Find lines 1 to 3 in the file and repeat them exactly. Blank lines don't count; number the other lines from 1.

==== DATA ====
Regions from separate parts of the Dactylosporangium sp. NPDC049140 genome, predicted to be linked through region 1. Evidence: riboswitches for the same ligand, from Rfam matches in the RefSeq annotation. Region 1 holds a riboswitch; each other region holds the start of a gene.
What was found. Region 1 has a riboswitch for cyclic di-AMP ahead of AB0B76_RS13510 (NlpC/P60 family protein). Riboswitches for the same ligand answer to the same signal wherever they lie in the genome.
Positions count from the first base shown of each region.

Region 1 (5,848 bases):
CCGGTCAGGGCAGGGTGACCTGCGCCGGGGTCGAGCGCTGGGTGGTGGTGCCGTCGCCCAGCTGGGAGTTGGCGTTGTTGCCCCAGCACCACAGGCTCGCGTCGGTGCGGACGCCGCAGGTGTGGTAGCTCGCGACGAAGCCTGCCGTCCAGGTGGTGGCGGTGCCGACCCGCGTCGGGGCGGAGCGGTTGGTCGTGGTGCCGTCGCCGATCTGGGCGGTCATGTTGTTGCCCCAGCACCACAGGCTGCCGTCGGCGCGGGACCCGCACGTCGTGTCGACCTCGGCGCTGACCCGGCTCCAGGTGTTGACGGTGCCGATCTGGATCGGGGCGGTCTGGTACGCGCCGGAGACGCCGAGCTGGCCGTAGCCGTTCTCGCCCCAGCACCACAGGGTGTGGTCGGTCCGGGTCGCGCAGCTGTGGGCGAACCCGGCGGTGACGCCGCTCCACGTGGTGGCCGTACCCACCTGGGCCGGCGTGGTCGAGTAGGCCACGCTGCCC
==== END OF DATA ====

Regions from separate parts of the Dactylosporangium sp. NPDC049140 genome, predicted to be linked through region 1. Evidence: riboswitches for the same ligand, from Rfam matches in the RefSeq annotation. Region 1 holds a riboswitch; each other region holds the start of a gene.
What was found. Region 1 has a riboswitch for cyclic di-AMP ahead of AB0B76_RS13510 (NlpC/P60 family protein). Riboswitches for the same ligand answer to the same signal wherever they lie in the genome.
Positions count from the first base shown of each region.